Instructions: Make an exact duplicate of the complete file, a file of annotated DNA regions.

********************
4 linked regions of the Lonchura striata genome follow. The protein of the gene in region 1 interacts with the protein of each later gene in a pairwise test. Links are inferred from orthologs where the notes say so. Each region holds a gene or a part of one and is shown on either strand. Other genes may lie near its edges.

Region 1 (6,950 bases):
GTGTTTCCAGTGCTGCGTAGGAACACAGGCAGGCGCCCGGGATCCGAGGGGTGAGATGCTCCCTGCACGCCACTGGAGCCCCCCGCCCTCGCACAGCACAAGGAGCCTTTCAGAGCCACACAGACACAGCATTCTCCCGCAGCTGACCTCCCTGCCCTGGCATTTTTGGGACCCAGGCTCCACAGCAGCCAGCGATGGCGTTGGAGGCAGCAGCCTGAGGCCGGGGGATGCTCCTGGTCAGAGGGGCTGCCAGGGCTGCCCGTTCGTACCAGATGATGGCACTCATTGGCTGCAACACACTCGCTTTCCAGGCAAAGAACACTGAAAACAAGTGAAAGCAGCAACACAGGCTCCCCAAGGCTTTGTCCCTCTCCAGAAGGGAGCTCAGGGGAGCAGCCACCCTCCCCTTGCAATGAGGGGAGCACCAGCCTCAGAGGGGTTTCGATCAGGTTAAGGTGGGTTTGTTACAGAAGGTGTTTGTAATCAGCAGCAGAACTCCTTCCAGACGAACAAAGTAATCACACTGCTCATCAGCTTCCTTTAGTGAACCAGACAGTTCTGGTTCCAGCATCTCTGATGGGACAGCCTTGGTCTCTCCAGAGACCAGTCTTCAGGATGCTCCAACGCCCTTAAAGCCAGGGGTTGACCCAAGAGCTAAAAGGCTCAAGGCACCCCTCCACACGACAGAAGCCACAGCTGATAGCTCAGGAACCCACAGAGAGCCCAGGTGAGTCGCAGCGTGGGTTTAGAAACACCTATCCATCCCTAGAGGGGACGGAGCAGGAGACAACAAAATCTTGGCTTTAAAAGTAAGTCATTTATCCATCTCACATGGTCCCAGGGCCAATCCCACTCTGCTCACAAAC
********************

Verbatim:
4 linked regions of the Lonchura striata genome follow. The protein of the gene in region 1 interacts with the protein of each later gene in a pairwise test. Links are inferred from orthologs where the notes say so. Each region holds a gene or a part of one and is shown on either strand. Other genes may lie near its edges.

Region 1 (6,950 bases):
GTGTTTCCAGTGCTGCGTAGGAACACAGGCAGGCGCCCGGGATCCGAGGGGTGAGATGCTCCCTGCACGCCACTGGAGCCCCCCGCCCTCGCACAGCACAAGGAGCCTTTCAGAGCCACACAGACACAGCATTCTCCCGCAGCTGACCTCCCTGCCCTGGCATTTTTGGGACCCAGGCTCCACAGCAGCCAGCGATGGCGTTGGAGGCAGCAGCCTGAGGCCGGGGGATGCTCCTGGTCAGAGGGGCTGCCAGGGCTGCCCGTTCGTACCAGATGATGGCACTCATTGGCTGCAACACACTCGCTTTCCAGGCAAAGAACACTGAAAACAAGTGAAAGCAGCAACACAGGCTCCCCAAGGCTTTGTCCCTCTCCAGAAGGGAGCTCAGGGGAGCAGCCACCCTCCCCTTGCAATGAGGGGAGCACCAGCCTCAGAGGGGTTTCGATCAGGTTAAGGTGGGTTTGTTACAGAAGGTGTTTGTAATCAGCAGCAGAACTCCTTCCAGACGAACAAAGTAATCACACTGCTCATCAGCTTCCTTTAGTGAACCAGACAGTTCTGGTTCCAGCATCTCTGATGGGACAGCCTTGGTCTCTCCAGAGACCAGTCTTCAGGATGCTCCAACGCCCTTAAAGCCAGGGGTTGACCCAAGAGCTAAAAGGCTCAAGGCACCCCTCCACACGACAGAAGCCACAGCTGATAGCTCAGGAACCCACAGAGAGCCCAGGTGAGTCGCAGCGTGGGTTTAGAAACACCTATCCATCCCTAGAGGGGACGGAGCAGGAGACAACAAAATCTTGGCTTTAAAAGTAAGTCATTTATCCATCTCACATGGTCCCAGGGCCAATCCCACTCTGCTCACAAAC